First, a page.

Monday, October 17, 2011

My First Car

Because all the other cool kids are doing it ...
UPDATED to add photo: Mr. Valiant was a 4-door sedan, not this uber-sporty version.
My first car was a 1968 Plymouth Valiant. My parents bought in the fall of 1967 when I was 4 years old. It was white with a dark blue interior, seated six fairly comfortably, and had seatbelts but no A/C.  It did have a fantastic vent system, though, including one under the steering column that literally made your skirt fly up. It had a slant six under the hood, “posi-traction” in the back, and was considered a compact car. Compared to the 1971 Plymouth Fury III wagon we had, it was.
Before I was allowed to get my driver’s license, I had to prove to my dad that I could change a tire unaided. It was then that I learned the lug nuts were threaded differently, depending on which side of the car you were on -- the whole “lefty loosey, righty-tighty” thing varied. I believe the logic being that they were threaded so that the rotating wheels would be tightening the nuts instead of loosening then as you rolled down the highway.  I also had to do some body work on it, which meant the white paint also had patches of Bondo, and both bare and rusty metal primer. It was an appaloosa of sorts.
At some point in the (very) late ‘70’s, my dad installed an FM converter (I now had 2 AM and 2 FM stations to pick from!), and later on a cassette tape deck under the front seat. It was sometime during 1981 I figured out that if you recorded Journey’s “Escape” on one side of a 45 minute tape, and Foreigner’s “4” on the other, you could listen to “Don’t Stop Believin’”, flip the tape over and listen to “Juke Box Hero”, and back again ad infinitum.  (It was a 3 hour trip from college to my parent’s house, and parts were a radio waste-land. Don’t judge.)

Good times in it? Eh. Can’t remember any of particular note. But I can tell you how it ended.
It was the summer of 1983, and The Police were playing (Synchronicity Tour) about 70 miles away. Tickets were not cheap for someone making $1.35/hour plus tips (which, on a good night, was about $2.00). This was a Big Deal. My roommate, a coworker, and I bought tickets (back when you had to stand in line) and planned for our big night out. We bought vintage dresses. We did our hair and makeup. We climbed into “Mr. Valiant” and headed south. We got out of town, and we were heading down the ramp onto the highway and … nothing. I coasted to a stop on the shoulder, popped the hood and had no idea what had gone wrong.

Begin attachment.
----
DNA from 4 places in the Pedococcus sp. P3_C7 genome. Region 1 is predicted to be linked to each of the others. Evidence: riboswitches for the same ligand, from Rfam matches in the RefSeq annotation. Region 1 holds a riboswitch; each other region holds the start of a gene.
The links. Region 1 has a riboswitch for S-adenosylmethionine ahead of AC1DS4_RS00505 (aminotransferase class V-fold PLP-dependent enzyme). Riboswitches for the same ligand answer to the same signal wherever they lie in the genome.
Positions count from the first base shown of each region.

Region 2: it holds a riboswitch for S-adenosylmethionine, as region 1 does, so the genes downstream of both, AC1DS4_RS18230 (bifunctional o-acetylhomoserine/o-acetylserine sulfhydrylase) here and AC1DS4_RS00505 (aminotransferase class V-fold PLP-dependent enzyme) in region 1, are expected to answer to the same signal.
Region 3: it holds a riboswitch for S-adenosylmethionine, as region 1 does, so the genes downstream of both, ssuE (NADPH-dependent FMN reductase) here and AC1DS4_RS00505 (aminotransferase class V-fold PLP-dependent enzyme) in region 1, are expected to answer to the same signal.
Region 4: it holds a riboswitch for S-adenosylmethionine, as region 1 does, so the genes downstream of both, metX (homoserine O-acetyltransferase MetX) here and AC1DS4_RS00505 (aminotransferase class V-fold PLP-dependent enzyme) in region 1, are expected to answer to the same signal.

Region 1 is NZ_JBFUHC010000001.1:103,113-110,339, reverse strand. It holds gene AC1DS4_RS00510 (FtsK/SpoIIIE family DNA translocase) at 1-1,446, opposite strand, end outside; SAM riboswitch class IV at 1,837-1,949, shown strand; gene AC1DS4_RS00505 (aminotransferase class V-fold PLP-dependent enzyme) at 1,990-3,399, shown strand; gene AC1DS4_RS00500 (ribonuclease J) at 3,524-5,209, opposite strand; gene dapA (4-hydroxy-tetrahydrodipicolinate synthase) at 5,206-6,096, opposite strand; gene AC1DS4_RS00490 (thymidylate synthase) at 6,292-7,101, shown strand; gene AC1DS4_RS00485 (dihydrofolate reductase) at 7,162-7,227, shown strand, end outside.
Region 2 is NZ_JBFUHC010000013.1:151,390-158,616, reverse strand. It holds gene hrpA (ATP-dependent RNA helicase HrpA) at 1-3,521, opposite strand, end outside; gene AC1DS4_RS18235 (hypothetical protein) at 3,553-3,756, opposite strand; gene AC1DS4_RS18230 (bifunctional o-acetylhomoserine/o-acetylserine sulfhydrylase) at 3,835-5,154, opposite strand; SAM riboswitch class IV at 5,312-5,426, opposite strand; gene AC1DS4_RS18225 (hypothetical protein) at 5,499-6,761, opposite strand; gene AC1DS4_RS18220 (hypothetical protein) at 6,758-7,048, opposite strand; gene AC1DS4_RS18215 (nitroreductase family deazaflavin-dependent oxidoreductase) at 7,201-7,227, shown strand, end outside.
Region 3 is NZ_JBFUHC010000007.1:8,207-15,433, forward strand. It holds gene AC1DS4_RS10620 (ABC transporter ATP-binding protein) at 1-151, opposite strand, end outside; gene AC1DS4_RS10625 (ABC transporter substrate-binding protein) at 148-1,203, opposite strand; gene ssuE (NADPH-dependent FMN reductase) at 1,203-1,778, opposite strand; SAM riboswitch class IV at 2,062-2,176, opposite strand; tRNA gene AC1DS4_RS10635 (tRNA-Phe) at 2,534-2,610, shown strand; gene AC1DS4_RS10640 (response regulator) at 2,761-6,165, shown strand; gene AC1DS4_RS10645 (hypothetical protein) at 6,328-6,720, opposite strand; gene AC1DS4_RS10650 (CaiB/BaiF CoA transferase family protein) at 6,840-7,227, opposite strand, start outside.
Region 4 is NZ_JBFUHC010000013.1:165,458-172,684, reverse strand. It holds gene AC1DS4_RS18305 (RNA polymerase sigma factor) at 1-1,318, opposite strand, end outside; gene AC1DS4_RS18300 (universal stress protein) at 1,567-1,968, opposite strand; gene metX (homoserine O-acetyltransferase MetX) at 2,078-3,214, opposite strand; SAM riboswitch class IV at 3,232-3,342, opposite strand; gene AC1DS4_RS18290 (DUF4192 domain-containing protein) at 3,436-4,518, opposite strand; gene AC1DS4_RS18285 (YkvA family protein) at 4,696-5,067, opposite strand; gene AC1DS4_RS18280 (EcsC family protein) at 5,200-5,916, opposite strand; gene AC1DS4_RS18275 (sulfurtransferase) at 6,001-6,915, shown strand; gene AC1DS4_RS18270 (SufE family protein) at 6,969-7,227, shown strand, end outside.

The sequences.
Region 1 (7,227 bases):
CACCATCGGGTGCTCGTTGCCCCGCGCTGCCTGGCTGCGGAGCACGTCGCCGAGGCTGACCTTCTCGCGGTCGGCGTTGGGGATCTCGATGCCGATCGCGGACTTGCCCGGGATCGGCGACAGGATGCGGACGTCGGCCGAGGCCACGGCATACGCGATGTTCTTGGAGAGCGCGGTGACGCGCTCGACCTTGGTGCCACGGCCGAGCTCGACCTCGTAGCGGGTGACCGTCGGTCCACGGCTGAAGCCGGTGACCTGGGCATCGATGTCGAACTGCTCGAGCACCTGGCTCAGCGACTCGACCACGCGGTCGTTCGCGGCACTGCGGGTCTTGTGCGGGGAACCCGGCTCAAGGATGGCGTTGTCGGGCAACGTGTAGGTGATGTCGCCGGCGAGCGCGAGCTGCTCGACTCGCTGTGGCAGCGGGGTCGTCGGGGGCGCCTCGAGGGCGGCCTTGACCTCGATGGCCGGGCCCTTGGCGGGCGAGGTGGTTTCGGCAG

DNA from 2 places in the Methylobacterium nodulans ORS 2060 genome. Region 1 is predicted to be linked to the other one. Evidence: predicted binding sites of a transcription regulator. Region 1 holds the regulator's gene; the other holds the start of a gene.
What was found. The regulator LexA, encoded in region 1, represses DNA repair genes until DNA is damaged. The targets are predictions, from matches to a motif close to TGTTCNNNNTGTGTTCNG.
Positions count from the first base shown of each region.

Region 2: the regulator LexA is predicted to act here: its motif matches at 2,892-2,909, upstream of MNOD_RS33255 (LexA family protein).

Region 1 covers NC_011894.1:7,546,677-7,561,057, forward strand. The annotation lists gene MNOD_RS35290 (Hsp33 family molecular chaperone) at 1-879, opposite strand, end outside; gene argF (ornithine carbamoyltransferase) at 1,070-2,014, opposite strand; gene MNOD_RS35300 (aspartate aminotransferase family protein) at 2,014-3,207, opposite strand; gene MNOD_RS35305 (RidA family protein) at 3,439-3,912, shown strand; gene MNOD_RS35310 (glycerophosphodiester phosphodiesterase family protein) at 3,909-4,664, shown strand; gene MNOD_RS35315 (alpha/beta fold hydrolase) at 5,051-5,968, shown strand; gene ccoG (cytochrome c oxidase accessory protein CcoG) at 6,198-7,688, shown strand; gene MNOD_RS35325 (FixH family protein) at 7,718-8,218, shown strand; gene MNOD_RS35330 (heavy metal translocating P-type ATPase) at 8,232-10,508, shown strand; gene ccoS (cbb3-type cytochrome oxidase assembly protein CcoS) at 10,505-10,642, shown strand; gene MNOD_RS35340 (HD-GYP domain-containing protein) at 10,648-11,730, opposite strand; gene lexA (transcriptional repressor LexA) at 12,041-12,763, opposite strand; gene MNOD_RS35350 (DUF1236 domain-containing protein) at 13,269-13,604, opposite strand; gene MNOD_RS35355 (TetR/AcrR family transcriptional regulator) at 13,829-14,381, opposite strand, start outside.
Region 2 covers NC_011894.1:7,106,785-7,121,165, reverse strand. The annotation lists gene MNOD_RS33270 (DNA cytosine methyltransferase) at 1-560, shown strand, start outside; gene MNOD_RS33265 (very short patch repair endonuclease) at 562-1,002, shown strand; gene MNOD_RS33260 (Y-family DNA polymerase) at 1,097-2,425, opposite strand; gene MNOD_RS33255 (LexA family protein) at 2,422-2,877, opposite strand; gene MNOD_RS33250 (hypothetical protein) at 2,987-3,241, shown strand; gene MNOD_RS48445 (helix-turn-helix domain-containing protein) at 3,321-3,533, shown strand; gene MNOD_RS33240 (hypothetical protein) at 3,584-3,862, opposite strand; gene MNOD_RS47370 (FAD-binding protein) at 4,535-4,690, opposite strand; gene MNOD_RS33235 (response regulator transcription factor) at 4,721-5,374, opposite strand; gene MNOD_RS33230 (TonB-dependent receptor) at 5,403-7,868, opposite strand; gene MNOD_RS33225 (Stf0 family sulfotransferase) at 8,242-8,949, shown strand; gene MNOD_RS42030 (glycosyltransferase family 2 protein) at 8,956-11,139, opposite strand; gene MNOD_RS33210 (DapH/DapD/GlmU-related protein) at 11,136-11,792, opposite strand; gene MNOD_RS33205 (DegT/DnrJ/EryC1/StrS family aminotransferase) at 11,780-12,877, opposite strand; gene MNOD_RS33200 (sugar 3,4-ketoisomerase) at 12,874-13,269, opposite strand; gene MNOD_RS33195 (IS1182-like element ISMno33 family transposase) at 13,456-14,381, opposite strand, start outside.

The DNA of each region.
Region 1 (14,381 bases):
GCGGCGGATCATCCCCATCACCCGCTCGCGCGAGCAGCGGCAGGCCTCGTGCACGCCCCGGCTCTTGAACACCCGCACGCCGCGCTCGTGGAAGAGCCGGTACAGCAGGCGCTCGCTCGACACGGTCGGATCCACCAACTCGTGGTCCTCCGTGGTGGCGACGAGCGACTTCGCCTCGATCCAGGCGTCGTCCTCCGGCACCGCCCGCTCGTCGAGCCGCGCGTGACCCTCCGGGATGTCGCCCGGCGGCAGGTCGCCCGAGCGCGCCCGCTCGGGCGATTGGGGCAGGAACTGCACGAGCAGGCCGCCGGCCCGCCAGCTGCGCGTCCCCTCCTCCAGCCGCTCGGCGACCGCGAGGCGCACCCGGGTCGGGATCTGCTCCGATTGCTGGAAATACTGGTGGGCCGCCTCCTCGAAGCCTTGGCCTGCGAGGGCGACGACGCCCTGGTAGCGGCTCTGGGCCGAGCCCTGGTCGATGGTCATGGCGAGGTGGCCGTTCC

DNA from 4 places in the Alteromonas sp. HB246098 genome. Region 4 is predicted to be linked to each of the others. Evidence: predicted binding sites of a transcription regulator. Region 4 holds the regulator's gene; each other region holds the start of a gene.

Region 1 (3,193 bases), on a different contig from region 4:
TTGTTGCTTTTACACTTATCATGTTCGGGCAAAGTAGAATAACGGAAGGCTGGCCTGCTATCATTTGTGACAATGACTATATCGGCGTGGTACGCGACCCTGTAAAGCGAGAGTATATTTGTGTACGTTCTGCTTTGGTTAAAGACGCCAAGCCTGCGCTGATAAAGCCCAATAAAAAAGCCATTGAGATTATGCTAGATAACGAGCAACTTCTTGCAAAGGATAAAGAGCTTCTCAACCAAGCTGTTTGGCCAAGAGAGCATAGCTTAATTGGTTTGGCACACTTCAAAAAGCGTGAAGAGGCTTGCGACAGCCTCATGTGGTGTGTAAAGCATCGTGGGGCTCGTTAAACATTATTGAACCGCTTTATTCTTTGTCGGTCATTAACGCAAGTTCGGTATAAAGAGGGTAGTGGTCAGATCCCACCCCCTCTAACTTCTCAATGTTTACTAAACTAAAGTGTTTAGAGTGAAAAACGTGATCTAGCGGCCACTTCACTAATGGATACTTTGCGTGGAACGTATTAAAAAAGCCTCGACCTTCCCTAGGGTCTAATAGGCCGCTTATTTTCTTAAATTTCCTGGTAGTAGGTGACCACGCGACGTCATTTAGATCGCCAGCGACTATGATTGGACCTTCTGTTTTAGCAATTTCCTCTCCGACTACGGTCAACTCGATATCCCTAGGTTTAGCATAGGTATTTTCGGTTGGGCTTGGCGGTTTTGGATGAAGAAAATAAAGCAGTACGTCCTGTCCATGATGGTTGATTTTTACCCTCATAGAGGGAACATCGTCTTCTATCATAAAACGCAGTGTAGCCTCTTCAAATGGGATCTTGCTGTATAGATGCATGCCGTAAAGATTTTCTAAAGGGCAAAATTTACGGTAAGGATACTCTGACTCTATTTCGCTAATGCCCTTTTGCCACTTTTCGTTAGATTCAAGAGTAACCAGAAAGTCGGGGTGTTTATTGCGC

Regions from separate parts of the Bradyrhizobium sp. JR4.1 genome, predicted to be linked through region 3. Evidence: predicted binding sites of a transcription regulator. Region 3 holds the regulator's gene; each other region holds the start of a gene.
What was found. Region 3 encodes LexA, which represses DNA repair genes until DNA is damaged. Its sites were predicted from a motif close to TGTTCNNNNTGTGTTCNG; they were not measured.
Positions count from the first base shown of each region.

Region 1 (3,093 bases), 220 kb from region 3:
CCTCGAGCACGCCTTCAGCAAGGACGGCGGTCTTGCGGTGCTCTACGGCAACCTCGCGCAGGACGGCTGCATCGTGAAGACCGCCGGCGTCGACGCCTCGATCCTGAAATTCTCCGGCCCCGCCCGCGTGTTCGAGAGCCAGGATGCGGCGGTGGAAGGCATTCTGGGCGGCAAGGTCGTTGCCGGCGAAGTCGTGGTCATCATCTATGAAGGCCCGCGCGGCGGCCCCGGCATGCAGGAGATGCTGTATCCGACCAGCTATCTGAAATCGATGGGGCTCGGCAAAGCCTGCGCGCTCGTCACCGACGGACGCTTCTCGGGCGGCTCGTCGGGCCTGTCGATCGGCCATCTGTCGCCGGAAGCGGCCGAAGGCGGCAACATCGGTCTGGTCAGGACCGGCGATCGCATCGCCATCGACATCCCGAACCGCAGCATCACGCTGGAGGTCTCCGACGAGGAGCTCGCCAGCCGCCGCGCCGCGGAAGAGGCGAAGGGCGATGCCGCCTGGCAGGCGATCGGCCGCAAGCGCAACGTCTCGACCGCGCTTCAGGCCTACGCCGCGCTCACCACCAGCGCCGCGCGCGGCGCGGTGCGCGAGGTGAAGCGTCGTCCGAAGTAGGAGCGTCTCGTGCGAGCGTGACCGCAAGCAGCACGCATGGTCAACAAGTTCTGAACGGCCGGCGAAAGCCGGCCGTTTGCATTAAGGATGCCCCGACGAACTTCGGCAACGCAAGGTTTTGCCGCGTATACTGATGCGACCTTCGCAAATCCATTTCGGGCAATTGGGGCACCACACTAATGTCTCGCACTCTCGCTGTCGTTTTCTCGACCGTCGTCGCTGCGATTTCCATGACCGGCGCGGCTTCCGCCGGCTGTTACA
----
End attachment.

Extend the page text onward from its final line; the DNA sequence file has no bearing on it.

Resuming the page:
It didn’t take long for a nice gentleman in an 18-wheeler to stop and come to our aid. At least that’s what I thought at first, but since he had even less of a clue than I did as to what was wrong, it was clear that he just wanted to get three 20-year-old women in black dresses and big hair into his rig.  Not so much.

Okay. We were in what was considered a fairly rural part of Minnesota. As we sat there on the side of the road, we considered our choices, of which there weren’t many. Finding a phone, and calling a tow truck seemed to be the only option.  Luckily, the nearest farm (with actual buildings not just crops) seemed to be on our side of the highway, so I set off down the road to where I could see a corn crib. I climbed down across a ditch, and up through a barb-wire fence. The wire was loose enough I could go through the strands.  I plowed through another ditch and came to a second barb-wire fence. This one was too tight to go through, but too loose to go over, so I followed it down to the corn crib. I climbed up one side, over the fence, across the end, and down the other side. At which point I saw the cows. And the cows saw me.

Did I mention the dress? And the pantyhose? And the heels? So far they were all unbesmirched. Not even so much as a snag in the hose.

Okay. Back to the cows. We came to an understanding that we were not going to bother each other and I headed off down the cow path hoping to find something. And I did – I found a small farmhouse. In the middle of nowhere. I seriously don’t even remember a driveway , but I knocked on the door anyway, and I heard “Ja??” and the door opened. There was a fairly old gentleman looking at me like I had two heads. From the back of the house I heard another, younger, male voice say “WHO IS IT??” This was the bachelor son who came charging out to see who dared disturb their solitude.

I mentioned the dress and the big hair, right? Did I mention that my big hair was four different colors? Now granted, they were all natural colors* (black, my natural brown, red and the ends bleached white) but this was rural Minnesota in 1983, and I’m sure a space alien would have been etter received.
Anyhow, I managed to explain that I was having car problems, and I just needed the use of a phone book and their phone to call a tow truck, and I would be on my way. And that I would gladly pay for the long-distance call.  The son translated for his father, and they eventually let me use the phone just so I’d get the hell out, I think.